Last week I had a chance to discuss publishing, digital humanities, and sustainability models with a group from the National Federation for Advanced Information Systems (NFAIS). The meeting, NFAIS’s Humanities Roundtable, included representatives from several scholarly societies, library vendors, and academic libraries.
It was an interesting cross-section (and intersection) of fields and trades, but what was most fascinating—at least for this relative outsider—was the peaceful convergence of producers and consumers. I think I’d gotten used to looking at the relationship between libraries and large-scale content providers as one of antagonism, an impression bolstered by the musty patchwork quilt of bad practices from the journal bundlers and walled gardeners (garden-wallers?) of the world.
But what is easy to miss from the perspective of the Open Access high road (a high road I am committed to in both theory and practice) is the fact that for as free as information wants and deserves to be, publishers really do add value to how information is packaged. And these packages can actually be worth what they cost.
Tim Lloyd of Alexander Street Press offered one example of this kind of value-add. Alexander Street has been around since 2000, and has become well known for its digital collections of text, audio, and video materials from across many different academic disciplines. Some of the services offered by these collections include access to unpublished and in-copyright materials, searchability across collections (by way of TEI mark-up and consistent indexing), and the collation of material into fully edited, discipline-based anthologies.
There’s nothing earth-shaking about the Press’s business model: they look for potential content need, acquire content around that need, add functionality to the collections they build (like search and navigation between full-text and catalog versions of material), and license these collections to libraries. But what’s smart about all of this is how they execute at each step. Especially interesting is their new evidence-based acquisition (EBA) model for streaming video content. Basically, EBA allows libraries to shape their licensing practices through actual user data, rather than forcing their purchasing hand through wholesale bundling of content. This way, after an initial year of full collection access, libraries can consider their patron usage stats to make decisions about longer-term acquisition of particular titles or anthologies.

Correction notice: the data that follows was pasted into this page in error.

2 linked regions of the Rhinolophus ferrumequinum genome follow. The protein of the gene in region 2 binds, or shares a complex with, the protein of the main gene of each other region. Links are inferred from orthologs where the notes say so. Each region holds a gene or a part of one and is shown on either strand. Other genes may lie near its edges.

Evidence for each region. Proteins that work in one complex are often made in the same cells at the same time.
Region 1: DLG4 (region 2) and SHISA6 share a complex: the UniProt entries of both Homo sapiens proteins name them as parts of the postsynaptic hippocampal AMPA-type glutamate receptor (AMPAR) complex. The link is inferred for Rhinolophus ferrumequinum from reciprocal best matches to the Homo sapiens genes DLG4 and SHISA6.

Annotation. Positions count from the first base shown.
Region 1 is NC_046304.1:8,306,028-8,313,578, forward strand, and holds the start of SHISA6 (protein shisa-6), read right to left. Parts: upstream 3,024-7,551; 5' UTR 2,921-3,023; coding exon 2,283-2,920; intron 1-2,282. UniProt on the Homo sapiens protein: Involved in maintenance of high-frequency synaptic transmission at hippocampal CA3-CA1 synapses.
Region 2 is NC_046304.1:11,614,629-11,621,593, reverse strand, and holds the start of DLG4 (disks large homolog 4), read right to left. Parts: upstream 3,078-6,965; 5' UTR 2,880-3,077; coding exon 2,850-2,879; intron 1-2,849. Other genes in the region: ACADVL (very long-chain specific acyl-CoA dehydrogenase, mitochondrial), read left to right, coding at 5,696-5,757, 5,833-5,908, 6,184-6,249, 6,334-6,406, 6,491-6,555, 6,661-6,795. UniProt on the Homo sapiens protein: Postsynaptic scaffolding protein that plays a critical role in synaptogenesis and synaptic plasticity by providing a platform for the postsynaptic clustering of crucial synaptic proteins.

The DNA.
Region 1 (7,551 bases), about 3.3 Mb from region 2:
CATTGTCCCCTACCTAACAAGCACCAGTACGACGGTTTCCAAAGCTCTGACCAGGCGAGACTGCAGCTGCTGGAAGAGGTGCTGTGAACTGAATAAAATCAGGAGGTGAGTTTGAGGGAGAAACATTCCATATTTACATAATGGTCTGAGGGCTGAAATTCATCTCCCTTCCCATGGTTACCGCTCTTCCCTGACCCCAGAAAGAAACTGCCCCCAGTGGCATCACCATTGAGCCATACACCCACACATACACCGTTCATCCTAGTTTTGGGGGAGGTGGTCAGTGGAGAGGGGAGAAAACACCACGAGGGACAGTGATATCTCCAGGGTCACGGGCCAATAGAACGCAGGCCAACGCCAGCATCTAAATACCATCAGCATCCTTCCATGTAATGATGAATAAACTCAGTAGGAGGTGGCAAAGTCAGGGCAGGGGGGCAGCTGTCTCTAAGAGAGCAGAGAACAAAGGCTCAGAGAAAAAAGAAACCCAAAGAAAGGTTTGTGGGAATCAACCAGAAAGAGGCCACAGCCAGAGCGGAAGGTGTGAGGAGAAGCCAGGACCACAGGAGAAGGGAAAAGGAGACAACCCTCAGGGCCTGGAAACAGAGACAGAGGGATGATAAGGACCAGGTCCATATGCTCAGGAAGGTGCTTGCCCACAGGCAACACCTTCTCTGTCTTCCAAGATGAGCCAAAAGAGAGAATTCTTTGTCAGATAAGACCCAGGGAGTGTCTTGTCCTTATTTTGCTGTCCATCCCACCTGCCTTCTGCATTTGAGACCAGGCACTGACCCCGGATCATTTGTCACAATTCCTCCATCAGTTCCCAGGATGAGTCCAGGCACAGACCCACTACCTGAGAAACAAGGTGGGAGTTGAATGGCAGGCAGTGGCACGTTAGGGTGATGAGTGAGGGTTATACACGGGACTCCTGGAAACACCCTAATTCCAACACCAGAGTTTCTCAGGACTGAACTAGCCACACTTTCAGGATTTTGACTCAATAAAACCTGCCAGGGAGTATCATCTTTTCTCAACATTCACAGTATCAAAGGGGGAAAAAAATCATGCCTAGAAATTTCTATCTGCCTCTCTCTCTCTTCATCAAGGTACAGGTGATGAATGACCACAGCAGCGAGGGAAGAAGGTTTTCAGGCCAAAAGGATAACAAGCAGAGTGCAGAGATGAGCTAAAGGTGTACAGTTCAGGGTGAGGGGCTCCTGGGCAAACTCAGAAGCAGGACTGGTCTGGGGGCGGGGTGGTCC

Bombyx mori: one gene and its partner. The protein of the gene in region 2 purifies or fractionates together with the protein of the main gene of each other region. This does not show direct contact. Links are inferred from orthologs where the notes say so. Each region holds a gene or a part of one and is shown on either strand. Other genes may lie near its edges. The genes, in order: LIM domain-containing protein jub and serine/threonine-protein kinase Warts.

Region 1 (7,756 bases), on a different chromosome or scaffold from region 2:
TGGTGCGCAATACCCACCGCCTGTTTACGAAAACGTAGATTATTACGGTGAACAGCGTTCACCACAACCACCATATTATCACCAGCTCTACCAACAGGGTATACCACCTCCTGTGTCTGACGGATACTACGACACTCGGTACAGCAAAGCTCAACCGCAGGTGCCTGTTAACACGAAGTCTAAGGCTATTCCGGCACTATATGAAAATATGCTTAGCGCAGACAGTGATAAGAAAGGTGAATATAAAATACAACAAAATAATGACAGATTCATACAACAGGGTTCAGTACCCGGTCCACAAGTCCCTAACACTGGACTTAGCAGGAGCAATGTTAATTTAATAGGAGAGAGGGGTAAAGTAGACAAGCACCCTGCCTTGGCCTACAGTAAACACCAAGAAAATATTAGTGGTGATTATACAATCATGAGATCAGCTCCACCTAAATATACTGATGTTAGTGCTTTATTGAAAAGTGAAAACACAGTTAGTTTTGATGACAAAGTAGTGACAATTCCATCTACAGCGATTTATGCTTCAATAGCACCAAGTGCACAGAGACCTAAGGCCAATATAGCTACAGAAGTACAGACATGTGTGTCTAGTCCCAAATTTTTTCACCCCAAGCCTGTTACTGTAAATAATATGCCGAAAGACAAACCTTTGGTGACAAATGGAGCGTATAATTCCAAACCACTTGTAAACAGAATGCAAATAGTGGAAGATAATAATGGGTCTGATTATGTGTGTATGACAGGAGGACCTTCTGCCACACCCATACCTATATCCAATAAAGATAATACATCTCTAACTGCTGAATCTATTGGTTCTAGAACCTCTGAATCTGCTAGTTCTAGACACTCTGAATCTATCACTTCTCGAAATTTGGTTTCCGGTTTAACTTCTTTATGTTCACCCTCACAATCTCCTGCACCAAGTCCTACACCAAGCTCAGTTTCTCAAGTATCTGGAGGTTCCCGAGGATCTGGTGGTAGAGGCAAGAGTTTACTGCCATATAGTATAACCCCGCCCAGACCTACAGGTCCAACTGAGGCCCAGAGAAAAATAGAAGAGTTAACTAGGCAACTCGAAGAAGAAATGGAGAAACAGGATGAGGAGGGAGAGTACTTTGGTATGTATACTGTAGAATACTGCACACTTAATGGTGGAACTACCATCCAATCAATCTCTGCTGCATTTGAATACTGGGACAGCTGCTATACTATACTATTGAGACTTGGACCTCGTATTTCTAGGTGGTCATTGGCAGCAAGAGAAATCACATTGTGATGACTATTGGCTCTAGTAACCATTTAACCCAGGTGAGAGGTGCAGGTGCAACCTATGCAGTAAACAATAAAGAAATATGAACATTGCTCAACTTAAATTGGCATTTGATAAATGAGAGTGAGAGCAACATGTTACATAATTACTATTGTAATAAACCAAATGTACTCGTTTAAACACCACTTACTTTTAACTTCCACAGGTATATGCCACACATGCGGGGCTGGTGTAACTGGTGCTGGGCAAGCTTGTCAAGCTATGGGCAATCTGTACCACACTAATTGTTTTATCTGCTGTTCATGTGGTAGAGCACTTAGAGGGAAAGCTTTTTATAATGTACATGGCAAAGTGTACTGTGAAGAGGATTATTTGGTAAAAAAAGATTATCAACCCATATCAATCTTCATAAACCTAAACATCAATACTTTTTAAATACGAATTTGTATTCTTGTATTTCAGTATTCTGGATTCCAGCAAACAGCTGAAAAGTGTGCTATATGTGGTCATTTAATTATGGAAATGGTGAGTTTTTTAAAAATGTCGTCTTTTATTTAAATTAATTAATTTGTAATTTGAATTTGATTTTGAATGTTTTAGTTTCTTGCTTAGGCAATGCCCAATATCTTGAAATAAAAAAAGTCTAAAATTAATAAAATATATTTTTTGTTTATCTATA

It’s a model that works (well, it’s new enough that data on how well the EBA model is working is still pending, but, according to Lloyd, it’s already proven extremely popular with the Press’s customers) because it considers how libraries want to do business—based on a cost structure associated with use, rather than arbitrary and inflationary pricing tactics.
What’s the lesson here? Well, for me the takeaway from talking to Lloyd, and to others at the bigger library vendors like OCLC and EBSCO, is that while open access may be an ideal state for information—and for the data behind that information—there are still effective ways to package this information so that libraries and library patrons can better use it. And these packages can be worth their cost if they’re 1) valuable as a collection of services—like, say, a well-edited anthology or better search functionality; and 2) priced in such a way that they support a more sustainable symbiosis between content providers and academic libraries. In the end, the problem that the open access movement is seeking to amend is that of predation—the abuse of scholars, libraries, and the academic institutions that support them. But not all content providers are looking to prey on the institutions that support them—many, in fact, recognize that it’s in their best interest to actively engage those institutions in discussions about how best to create economic sustainability across the information ecosystem.
Thanks to all participants at the NFAIS Humanities Roundtable for a stimulating and eye-opening series of conversations!